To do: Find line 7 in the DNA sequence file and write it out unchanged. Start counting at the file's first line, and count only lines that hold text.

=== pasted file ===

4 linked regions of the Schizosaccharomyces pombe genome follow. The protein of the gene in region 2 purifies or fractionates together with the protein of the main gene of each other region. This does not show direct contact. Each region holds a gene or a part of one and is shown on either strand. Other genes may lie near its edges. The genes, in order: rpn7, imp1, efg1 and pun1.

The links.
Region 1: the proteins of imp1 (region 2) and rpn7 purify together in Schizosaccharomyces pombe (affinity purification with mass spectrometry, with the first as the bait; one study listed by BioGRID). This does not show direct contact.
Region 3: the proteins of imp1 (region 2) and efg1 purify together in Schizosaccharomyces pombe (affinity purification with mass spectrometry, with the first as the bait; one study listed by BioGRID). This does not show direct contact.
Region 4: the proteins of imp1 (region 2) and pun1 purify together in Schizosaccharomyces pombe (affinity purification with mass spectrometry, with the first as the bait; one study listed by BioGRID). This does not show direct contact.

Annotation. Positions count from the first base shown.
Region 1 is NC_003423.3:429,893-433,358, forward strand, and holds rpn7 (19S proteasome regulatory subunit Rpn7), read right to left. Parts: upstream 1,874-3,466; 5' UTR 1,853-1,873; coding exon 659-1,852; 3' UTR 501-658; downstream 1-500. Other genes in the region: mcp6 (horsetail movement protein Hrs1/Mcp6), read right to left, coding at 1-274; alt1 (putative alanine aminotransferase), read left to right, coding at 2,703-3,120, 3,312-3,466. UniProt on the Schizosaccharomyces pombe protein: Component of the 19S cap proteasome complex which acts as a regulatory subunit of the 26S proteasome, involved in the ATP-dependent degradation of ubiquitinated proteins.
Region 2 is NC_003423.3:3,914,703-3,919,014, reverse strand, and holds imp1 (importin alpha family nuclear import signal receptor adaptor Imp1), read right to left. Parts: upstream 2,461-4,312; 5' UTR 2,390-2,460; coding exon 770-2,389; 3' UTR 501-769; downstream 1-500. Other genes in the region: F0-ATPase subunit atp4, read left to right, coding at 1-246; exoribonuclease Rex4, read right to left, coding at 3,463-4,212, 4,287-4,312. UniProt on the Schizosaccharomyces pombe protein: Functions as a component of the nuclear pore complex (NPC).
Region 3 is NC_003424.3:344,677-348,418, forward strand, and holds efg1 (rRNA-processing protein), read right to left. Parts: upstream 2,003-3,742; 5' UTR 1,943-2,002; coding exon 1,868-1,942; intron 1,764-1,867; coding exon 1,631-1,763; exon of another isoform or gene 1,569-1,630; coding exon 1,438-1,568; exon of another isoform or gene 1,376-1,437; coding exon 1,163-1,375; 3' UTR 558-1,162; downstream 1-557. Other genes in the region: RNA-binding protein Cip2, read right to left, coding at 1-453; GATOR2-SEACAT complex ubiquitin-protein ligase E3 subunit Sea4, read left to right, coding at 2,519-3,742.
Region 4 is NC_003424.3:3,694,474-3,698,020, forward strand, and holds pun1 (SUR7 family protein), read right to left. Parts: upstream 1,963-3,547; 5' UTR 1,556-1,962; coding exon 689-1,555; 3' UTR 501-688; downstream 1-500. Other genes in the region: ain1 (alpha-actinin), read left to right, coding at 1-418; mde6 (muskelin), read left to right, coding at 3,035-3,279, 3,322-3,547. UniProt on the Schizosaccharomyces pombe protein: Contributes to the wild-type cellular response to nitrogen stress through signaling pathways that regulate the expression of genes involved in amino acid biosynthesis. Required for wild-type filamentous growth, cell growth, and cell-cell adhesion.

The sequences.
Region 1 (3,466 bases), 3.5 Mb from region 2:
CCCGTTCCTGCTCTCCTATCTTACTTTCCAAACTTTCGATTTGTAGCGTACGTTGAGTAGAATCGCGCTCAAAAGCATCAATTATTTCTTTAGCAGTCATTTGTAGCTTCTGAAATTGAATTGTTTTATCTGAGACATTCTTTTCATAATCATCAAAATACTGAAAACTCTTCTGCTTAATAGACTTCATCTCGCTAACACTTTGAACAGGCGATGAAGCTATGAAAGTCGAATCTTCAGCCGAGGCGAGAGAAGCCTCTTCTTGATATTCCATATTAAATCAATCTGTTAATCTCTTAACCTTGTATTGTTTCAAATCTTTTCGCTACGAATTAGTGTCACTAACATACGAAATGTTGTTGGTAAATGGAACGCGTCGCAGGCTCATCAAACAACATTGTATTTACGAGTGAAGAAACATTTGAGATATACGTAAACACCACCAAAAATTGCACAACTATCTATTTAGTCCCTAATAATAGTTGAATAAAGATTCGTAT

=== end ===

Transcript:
Region 1 is NC_003423.3:429,893-433,358, forward strand, and holds rpn7 (19S proteasome regulatory subunit Rpn7), read right to left. Parts: upstream 1,874-3,466; 5' UTR 1,853-1,873; coding exon 659-1,852; 3' UTR 501-658; downstream 1-500. Other genes in the region: mcp6 (horsetail movement protein Hrs1/Mcp6), read right to left, coding at 1-274; alt1 (putative alanine aminotransferase), read left to right, coding at 2,703-3,120, 3,312-3,466. UniProt on the Schizosaccharomyces pombe protein: Component of the 19S cap proteasome complex which acts as a regulatory subunit of the 26S proteasome, involved in the ATP-dependent degradation of ubiquitinated proteins.